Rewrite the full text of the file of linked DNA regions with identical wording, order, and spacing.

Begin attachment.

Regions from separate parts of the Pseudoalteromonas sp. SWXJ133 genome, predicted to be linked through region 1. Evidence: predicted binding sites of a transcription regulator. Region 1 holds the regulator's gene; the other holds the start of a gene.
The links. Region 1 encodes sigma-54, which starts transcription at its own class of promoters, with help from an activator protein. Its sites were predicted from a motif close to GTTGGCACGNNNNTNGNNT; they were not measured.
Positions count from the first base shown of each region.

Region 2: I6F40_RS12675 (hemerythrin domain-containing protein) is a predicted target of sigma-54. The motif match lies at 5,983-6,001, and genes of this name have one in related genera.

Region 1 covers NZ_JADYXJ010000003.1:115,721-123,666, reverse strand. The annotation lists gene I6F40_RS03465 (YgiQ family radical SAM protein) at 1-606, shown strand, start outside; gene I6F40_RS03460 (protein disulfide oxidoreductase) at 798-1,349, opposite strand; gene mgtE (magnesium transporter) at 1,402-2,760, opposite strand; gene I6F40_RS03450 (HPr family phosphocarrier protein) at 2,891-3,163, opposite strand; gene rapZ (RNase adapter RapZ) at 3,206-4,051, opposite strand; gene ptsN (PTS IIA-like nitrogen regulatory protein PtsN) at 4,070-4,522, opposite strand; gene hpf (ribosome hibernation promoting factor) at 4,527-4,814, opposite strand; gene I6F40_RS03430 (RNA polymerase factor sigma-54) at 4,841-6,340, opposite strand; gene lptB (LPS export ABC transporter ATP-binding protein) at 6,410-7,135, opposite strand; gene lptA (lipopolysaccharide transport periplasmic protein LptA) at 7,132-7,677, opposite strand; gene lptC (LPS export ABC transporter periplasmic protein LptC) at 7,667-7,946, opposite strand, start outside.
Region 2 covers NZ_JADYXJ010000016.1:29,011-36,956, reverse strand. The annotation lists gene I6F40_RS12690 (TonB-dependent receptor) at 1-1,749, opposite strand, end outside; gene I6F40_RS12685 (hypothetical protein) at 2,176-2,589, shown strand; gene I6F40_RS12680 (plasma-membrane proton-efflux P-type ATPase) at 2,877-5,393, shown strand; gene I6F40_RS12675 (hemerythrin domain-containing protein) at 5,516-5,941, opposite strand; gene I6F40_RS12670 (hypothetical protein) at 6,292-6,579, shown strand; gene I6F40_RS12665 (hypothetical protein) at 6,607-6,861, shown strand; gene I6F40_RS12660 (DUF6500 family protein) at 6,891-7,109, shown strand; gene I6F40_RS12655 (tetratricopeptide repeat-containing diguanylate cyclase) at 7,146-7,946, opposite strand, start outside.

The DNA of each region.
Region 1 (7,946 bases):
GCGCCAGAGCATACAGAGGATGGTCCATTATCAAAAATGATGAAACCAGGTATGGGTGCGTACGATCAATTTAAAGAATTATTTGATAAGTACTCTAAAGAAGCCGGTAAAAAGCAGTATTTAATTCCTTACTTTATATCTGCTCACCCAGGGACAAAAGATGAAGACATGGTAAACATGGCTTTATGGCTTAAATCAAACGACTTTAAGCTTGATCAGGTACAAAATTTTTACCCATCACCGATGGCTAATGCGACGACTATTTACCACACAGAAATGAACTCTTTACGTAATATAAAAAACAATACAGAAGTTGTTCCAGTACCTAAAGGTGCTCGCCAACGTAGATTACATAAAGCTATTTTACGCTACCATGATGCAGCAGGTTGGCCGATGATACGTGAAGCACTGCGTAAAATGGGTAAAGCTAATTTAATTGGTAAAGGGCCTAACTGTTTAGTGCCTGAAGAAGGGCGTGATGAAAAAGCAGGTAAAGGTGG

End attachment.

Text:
Regions from separate parts of the Pseudoalteromonas sp. SWXJ133 genome, predicted to be linked through region 1. Evidence: predicted binding sites of a transcription regulator. Region 1 holds the regulator's gene; the other holds the start of a gene.
The links. Region 1 encodes sigma-54, which starts transcription at its own class of promoters, with help from an activator protein. Its sites were predicted from a motif close to GTTGGCACGNNNNTNGNNT; they were not measured.
Positions count from the first base shown of each region.

Region 2: I6F40_RS12675 (hemerythrin domain-containing protein) is a predicted target of sigma-54. The motif match lies at 5,983-6,001, and genes of this name have one in related genera.

Region 1 covers NZ_JADYXJ010000003.1:115,721-123,666, reverse strand. The annotation lists gene I6F40_RS03465 (YgiQ family radical SAM protein) at 1-606, shown strand, start outside; gene I6F40_RS03460 (protein disulfide oxidoreductase) at 798-1,349, opposite strand; gene mgtE (magnesium transporter) at 1,402-2,760, opposite strand; gene I6F40_RS03450 (HPr family phosphocarrier protein) at 2,891-3,163, opposite strand; gene rapZ (RNase adapter RapZ) at 3,206-4,051, opposite strand; gene ptsN (PTS IIA-like nitrogen regulatory protein PtsN) at 4,070-4,522, opposite strand; gene hpf (ribosome hibernation promoting factor) at 4,527-4,814, opposite strand; gene I6F40_RS03430 (RNA polymerase factor sigma-54) at 4,841-6,340, opposite strand; gene lptB (LPS export ABC transporter ATP-binding protein) at 6,410-7,135, opposite strand; gene lptA (lipopolysaccharide transport periplasmic protein LptA) at 7,132-7,677, opposite strand; gene lptC (LPS export ABC transporter periplasmic protein LptC) at 7,667-7,946, opposite strand, start outside.
Region 2 covers NZ_JADYXJ010000016.1:29,011-36,956, reverse strand. The annotation lists gene I6F40_RS12690 (TonB-dependent receptor) at 1-1,749, opposite strand, end outside; gene I6F40_RS12685 (hypothetical protein) at 2,176-2,589, shown strand; gene I6F40_RS12680 (plasma-membrane proton-efflux P-type ATPase) at 2,877-5,393, shown strand; gene I6F40_RS12675 (hemerythrin domain-containing protein) at 5,516-5,941, opposite strand; gene I6F40_RS12670 (hypothetical protein) at 6,292-6,579, shown strand; gene I6F40_RS12665 (hypothetical protein) at 6,607-6,861, shown strand; gene I6F40_RS12660 (DUF6500 family protein) at 6,891-7,109, shown strand; gene I6F40_RS12655 (tetratricopeptide repeat-containing diguanylate cyclase) at 7,146-7,946, opposite strand, start outside.

The DNA of each region.
Region 1 (7,946 bases):
GCGCCAGAGCATACAGAGGATGGTCCATTATCAAAAATGATGAAACCAGGTATGGGTGCGTACGATCAATTTAAAGAATTATTTGATAAGTACTCTAAAGAAGCCGGTAAAAAGCAGTATTTAATTCCTTACTTTATATCTGCTCACCCAGGGACAAAAGATGAAGACATGGTAAACATGGCTTTATGGCTTAAATCAAACGACTTTAAGCTTGATCAGGTACAAAATTTTTACCCATCACCGATGGCTAATGCGACGACTATTTACCACACAGAAATGAACTCTTTACGTAATATAAAAAACAATACAGAAGTTGTTCCAGTACCTAAAGGTGCTCGCCAACGTAGATTACATAAAGCTATTTTACGCTACCATGATGCAGCAGGTTGGCCGATGATACGTGAAGCACTGCGTAAAATGGGTAAAGCTAATTTAATTGGTAAAGGGCCTAACTGTTTAGTGCCTGAAGAAGGGCGTGATGAAAAAGCAGGTAAAGGTGG